How to Start a Budget

As I type I’m planning out my budget step by step to give you a better understanding of how budgeting works. First, I what to tell you why you should make a budget. They allow you to have freedom and peace of mind. I have found if I don’t tell our money where to go, it goes to places I don’t necessarily want to it to go like eating out or Ninja Turtle figurines(and this was before we had kids). This was actually when we were both in and we blew money like crazy. When he went on his first deployment we decided to live on one income and this is when I truly set a budget for us. It has worked amazingly ever since.

Figure Out Your Bills

Figure out your bills that come out for the 1st and 15th paycheck. We try to set up our bills so they somewhat balance out between the two pay periods. This way, we’re not broke by the 5th and swimming in money on the 30th. The sheet below, shows spending categories in pencil are the bills we have to pay. Note that we live in base housing so know that you will have to add items like utilities and rent to yours. Also, if you have bills in a different currency, make the conversion over in dollars to your budget. Give a little extra cushion for when the currency rates go up. Then from what is leftover, you can figure out what your needs are. This is things like groceries, gas, and haircuts because …military. You can play with this somewhat; for example, I consider savings and investing a bill over groceries because I can buy cheaper brands or clip coupons to spend less at the store. Plus, love savings and investing so much. Your budget is a reflection of you and what you feel is important enough to spend money on. You might be super healthy and put quality groceries as a bill, and that’s okay. The thing to remember is you need to figure out what your true needs are and make sure you have money for those. I really want you to consider having your savings and investing in the bill or needs category. By doing this you allow yourself to have money set aside for when your tire blows out, you have to fly back to see a sick family member, helping your child get through college debt free or retiring instead of working your whole life, if you so choose. This allows you, not to rely on your credit card to pay for emergencies and have peace of mind when you don’t want work anymore (I’m talking about when you’re older, not skipping work tomorrow!)

The last category in blue, is stuff you want to do like eating at restaurants, going to the movies or dressing up like a superhero.

I think it’s important to have this money set aside for you to enjoy. You will start to feel deprived if you don’t spend at least some money how you want, while still meeting your goals. With budgeting, it allows you to enjoy that piece of chocolate cake while still making sure you eat a healthy dinner first. I have found that without a budget, you eat the whole chocolate cake and wonder where it went. Many people think of budgeting as very restrictive but honestly, it gives the freedom to spend money without thinking about if you have the money to spend. It’s already set aside! This also saves you the stress of wondering if you have enough money to pay for that milk and bread two days before payday.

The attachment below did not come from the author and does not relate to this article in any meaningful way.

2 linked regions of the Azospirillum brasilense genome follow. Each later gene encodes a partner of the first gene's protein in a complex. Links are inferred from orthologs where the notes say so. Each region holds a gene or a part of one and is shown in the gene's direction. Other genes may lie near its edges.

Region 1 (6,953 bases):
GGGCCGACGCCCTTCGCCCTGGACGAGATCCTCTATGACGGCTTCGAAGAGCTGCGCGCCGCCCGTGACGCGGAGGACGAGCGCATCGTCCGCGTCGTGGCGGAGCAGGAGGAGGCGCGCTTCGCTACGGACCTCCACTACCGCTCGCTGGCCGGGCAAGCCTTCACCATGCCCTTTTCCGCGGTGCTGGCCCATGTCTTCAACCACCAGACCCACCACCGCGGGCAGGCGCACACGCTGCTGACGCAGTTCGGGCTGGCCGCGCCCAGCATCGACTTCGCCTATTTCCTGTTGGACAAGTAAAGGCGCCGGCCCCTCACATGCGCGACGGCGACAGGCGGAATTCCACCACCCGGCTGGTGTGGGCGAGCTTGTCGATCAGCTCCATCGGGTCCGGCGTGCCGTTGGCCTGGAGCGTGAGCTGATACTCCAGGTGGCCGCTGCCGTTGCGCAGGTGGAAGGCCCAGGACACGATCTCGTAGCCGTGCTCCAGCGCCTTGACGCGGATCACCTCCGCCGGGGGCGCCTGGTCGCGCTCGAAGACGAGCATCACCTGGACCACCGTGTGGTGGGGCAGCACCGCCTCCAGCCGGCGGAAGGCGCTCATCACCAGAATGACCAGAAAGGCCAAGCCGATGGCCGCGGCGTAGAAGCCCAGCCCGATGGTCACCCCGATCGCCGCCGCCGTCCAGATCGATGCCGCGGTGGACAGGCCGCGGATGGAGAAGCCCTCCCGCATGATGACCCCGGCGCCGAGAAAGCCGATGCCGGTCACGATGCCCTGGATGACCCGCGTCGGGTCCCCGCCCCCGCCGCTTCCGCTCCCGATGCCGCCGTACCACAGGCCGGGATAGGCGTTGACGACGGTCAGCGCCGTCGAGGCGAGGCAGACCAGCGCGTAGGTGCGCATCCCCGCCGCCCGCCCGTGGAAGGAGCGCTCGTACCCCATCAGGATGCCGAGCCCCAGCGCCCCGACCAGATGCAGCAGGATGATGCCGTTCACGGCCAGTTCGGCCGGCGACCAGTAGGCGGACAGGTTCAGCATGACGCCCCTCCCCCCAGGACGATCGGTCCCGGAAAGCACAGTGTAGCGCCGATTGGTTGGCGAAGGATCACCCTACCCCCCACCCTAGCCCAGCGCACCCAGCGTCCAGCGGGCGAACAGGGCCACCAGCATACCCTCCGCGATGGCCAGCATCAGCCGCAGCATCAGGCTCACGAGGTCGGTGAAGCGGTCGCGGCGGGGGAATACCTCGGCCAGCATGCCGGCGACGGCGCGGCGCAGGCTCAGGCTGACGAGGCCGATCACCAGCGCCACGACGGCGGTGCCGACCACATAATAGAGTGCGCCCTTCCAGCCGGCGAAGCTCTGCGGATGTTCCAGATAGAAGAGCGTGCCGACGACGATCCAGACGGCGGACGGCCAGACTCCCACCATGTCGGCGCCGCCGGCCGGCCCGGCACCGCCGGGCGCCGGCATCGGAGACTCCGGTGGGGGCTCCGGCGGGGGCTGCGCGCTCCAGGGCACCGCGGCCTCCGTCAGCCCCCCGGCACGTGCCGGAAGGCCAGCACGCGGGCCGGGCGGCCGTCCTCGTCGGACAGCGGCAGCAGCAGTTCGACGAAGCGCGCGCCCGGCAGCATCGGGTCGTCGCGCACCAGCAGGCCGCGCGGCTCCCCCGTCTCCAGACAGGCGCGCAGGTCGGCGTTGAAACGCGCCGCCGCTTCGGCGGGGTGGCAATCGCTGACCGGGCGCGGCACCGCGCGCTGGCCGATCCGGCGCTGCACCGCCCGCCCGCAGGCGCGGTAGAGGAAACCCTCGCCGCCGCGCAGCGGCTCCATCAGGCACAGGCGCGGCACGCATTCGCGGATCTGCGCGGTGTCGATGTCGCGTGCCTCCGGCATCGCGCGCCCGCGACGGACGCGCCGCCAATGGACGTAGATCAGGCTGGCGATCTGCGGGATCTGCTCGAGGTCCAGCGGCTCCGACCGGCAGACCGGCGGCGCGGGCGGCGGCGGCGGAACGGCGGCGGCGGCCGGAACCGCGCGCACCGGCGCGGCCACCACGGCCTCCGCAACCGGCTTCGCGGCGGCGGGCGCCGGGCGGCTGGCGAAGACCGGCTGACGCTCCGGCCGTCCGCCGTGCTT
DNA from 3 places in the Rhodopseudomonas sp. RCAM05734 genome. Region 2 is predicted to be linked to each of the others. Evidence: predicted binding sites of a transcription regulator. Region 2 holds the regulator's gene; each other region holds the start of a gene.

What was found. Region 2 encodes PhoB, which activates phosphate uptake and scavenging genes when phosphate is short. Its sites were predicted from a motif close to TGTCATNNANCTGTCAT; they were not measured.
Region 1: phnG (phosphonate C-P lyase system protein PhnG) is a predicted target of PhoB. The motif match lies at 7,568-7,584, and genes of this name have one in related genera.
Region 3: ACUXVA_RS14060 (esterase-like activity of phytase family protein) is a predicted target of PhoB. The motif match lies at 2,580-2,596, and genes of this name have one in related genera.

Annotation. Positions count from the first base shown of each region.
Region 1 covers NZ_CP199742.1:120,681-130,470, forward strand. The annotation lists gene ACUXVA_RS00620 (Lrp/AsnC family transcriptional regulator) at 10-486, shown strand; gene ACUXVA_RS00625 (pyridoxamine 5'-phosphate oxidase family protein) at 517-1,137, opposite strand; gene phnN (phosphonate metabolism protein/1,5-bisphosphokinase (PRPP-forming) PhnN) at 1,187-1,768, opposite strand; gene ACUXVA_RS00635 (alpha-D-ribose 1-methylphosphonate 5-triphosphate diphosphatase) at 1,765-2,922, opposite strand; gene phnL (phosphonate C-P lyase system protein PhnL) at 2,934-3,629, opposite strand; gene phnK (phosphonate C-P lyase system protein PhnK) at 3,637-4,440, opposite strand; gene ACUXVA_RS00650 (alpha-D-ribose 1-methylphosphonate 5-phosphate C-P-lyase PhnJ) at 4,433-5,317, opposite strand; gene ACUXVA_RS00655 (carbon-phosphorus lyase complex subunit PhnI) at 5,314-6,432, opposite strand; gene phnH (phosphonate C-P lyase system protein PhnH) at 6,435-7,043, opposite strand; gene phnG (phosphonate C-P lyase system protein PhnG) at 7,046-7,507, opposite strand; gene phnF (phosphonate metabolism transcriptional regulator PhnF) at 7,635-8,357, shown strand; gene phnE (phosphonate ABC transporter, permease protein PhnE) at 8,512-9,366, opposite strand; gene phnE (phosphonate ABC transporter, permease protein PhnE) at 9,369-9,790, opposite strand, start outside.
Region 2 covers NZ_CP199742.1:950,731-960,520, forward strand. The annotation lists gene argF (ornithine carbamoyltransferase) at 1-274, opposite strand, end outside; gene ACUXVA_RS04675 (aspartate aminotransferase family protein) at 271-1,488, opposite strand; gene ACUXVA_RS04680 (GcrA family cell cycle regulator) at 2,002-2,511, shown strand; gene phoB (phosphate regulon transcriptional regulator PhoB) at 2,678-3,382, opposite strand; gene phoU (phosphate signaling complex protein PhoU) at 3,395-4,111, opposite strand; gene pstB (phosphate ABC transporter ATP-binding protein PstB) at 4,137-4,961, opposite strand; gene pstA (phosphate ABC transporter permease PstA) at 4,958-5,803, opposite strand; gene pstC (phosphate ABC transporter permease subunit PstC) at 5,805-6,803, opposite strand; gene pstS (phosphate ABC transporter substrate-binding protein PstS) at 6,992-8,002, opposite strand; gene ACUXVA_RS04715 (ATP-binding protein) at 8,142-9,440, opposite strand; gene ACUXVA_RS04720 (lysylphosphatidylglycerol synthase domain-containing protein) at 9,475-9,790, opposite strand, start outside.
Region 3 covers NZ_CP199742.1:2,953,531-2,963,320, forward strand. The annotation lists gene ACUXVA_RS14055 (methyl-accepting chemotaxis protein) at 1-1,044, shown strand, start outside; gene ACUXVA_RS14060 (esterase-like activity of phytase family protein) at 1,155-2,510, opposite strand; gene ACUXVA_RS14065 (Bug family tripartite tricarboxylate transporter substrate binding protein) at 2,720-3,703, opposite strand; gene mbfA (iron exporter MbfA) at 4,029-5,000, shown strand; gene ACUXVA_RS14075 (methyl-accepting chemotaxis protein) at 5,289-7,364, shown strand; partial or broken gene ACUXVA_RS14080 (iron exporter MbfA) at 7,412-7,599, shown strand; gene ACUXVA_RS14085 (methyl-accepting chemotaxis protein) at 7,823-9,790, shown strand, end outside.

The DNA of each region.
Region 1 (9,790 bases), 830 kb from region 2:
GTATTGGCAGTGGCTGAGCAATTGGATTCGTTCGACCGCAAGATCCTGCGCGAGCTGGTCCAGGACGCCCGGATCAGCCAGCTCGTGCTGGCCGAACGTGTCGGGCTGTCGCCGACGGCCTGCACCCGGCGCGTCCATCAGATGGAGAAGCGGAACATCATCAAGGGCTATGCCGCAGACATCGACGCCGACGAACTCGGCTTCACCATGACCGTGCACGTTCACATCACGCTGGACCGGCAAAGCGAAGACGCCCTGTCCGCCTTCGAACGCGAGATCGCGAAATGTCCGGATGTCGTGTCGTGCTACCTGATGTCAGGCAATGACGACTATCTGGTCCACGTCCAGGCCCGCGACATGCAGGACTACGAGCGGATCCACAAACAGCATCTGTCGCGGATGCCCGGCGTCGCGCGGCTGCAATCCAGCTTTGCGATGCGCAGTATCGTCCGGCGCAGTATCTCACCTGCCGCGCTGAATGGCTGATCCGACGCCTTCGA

So here it is with all the amounts, which are not my exact numbers but they are fairly realistic numbers for what items cost in the UK. Know that every family is different and their budget will look different too. The key thing you need to is to figure out what you take home amount is after taxes. I put this at the bottom and subtract my bills and needs from that amount. After I know what is left, I can allocate that amount to the things I want to do and $100-$200 for a cushion. I always try to leave a cushion in case things go through early or something bizarre happens. I try to never zero out an account and this cushion really helps to prevent that.

So, this is my basic outline of a budget. I still sit down every paycheck to check the bank accounts to make sure everything is getting paid how it’s supposed to and check for fraud (charges for stores you don’t go to or that is far away from you). I do a separate budget each paycheck so I can figure out how many times we plan on eating out, movies we want to see, or if we plan on taking a trip down to London. I personally like to know where every cent is going so I track these items. If you want to see want that looks like, let me know in the comments.

I hope this was helpful if you’re looking to start a budget or are thinking about it. I think it is the greatest tool to help you pursue whatever financial goals you have so please give a try!

2 thoughts on “How to Start a Budget”

  1. Such a straight forward process. I like that you’re old school, you write it down. I’m the same way. I haven’t gotten into the spreadsheet thing yet, lol. This is the year, I said I want to really zone in on budgeting and paying things off.


    1. Thank you for your comment. I can do spreadsheets and there are apps to help you budget but I like writing things instead. It helps me keep things straight. Good luck with paying things off this year! Starting a budget will really help you figure out how much you can put towards debt.

      Liked by 1 person

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